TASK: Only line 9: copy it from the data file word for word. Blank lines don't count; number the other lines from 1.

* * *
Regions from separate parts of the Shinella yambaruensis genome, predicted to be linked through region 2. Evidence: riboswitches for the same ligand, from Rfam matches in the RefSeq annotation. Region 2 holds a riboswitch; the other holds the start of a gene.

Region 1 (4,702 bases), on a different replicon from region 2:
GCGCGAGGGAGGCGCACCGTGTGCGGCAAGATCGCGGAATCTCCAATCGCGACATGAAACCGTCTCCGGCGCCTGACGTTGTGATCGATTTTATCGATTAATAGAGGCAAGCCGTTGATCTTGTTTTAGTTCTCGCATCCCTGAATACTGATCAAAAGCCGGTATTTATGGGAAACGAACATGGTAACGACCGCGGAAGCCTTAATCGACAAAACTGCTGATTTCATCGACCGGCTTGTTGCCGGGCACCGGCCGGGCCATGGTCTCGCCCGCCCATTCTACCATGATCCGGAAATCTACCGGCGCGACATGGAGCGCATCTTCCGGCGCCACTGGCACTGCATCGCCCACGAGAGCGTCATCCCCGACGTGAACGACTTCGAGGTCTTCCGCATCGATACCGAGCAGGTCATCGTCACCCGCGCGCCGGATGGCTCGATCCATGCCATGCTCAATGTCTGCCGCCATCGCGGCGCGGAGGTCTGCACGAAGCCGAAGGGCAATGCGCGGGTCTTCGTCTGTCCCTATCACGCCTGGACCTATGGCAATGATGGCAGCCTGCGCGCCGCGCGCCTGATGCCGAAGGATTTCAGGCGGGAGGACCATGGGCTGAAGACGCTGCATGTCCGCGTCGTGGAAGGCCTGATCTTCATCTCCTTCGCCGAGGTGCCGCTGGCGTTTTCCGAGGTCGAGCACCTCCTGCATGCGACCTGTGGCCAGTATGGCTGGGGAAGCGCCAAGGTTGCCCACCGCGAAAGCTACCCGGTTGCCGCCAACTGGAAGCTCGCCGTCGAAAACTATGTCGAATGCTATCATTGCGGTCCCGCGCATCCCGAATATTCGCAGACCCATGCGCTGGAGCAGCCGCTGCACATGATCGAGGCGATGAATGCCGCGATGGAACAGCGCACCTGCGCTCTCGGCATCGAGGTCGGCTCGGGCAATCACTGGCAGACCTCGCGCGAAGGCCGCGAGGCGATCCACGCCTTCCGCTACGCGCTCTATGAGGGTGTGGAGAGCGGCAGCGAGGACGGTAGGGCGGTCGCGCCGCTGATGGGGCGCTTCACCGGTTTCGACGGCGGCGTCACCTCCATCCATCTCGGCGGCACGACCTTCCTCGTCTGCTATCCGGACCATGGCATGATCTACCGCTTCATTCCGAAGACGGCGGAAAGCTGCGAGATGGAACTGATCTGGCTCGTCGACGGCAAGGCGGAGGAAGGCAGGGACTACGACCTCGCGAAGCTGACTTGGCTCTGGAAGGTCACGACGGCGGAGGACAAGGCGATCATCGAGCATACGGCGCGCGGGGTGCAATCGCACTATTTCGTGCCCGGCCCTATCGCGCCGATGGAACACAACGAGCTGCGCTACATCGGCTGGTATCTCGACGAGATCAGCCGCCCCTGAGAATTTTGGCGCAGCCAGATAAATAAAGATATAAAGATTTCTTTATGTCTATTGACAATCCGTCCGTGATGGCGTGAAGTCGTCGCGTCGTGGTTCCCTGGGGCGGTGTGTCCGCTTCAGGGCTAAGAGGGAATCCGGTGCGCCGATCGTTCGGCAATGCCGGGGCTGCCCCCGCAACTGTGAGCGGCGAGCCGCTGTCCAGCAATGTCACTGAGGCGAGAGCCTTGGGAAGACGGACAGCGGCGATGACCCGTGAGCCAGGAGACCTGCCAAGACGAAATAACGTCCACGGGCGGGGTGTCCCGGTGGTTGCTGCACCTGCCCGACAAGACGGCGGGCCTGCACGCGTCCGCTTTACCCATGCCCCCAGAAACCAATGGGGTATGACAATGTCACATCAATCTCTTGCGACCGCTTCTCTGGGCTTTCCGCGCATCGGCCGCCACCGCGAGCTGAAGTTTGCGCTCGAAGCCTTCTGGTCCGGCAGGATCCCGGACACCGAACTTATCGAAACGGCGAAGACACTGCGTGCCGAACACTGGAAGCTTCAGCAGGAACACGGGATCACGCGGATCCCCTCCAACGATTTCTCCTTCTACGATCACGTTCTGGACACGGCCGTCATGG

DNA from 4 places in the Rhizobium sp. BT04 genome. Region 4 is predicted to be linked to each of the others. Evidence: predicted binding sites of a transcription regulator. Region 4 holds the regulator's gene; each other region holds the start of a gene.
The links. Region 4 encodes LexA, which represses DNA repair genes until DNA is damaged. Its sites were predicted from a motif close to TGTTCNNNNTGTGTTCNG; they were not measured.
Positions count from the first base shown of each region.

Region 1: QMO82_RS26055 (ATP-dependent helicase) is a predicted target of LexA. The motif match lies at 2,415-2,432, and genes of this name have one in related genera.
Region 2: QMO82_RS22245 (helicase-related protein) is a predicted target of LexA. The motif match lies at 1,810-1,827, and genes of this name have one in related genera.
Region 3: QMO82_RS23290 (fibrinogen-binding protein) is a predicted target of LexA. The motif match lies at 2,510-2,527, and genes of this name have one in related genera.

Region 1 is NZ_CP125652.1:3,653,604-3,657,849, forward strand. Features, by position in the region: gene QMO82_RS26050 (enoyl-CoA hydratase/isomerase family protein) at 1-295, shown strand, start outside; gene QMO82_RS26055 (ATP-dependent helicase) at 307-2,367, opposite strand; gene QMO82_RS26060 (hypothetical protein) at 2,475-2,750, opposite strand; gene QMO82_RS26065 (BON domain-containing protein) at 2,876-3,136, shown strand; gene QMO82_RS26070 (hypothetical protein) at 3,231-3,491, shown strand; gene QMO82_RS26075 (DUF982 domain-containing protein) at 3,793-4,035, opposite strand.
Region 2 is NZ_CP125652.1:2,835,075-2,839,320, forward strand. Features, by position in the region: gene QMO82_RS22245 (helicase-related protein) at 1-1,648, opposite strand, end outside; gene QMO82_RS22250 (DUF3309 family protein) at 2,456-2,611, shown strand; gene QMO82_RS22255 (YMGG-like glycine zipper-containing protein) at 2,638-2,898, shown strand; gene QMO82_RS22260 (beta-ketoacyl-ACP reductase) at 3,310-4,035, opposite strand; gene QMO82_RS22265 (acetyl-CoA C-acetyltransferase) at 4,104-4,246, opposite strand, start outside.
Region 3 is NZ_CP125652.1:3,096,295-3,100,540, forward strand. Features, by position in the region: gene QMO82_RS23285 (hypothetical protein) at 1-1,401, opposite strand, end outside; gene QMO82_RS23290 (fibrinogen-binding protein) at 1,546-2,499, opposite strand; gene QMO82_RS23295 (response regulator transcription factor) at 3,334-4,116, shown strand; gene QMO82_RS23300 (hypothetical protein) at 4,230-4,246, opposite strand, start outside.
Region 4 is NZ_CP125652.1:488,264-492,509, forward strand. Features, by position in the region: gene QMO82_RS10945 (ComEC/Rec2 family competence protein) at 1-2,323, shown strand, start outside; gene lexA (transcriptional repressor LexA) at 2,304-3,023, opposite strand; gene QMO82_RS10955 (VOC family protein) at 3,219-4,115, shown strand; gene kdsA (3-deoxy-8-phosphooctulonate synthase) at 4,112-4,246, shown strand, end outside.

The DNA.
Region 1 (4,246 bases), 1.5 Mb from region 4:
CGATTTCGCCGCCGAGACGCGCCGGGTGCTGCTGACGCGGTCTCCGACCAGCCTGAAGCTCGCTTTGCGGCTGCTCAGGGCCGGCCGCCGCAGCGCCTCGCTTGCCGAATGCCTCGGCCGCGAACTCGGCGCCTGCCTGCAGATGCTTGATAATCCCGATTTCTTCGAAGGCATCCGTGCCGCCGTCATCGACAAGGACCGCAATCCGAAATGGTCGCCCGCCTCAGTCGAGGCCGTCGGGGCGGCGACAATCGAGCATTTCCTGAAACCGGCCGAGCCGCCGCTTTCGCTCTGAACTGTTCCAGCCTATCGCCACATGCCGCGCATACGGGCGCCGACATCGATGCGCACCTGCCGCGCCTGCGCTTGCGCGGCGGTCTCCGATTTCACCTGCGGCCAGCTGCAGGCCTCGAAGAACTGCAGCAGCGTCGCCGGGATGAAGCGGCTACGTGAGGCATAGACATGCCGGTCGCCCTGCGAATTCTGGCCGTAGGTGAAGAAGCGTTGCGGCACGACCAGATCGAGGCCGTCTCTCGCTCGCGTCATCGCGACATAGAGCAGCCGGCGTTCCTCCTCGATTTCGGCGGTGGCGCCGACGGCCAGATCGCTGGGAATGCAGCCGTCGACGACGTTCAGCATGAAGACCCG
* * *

Region 3: QMO82_RS23290 (fibrinogen-binding protein) is a predicted target of LexA. The motif match lies at 2,510-2,527, and genes of this name have one in related genera.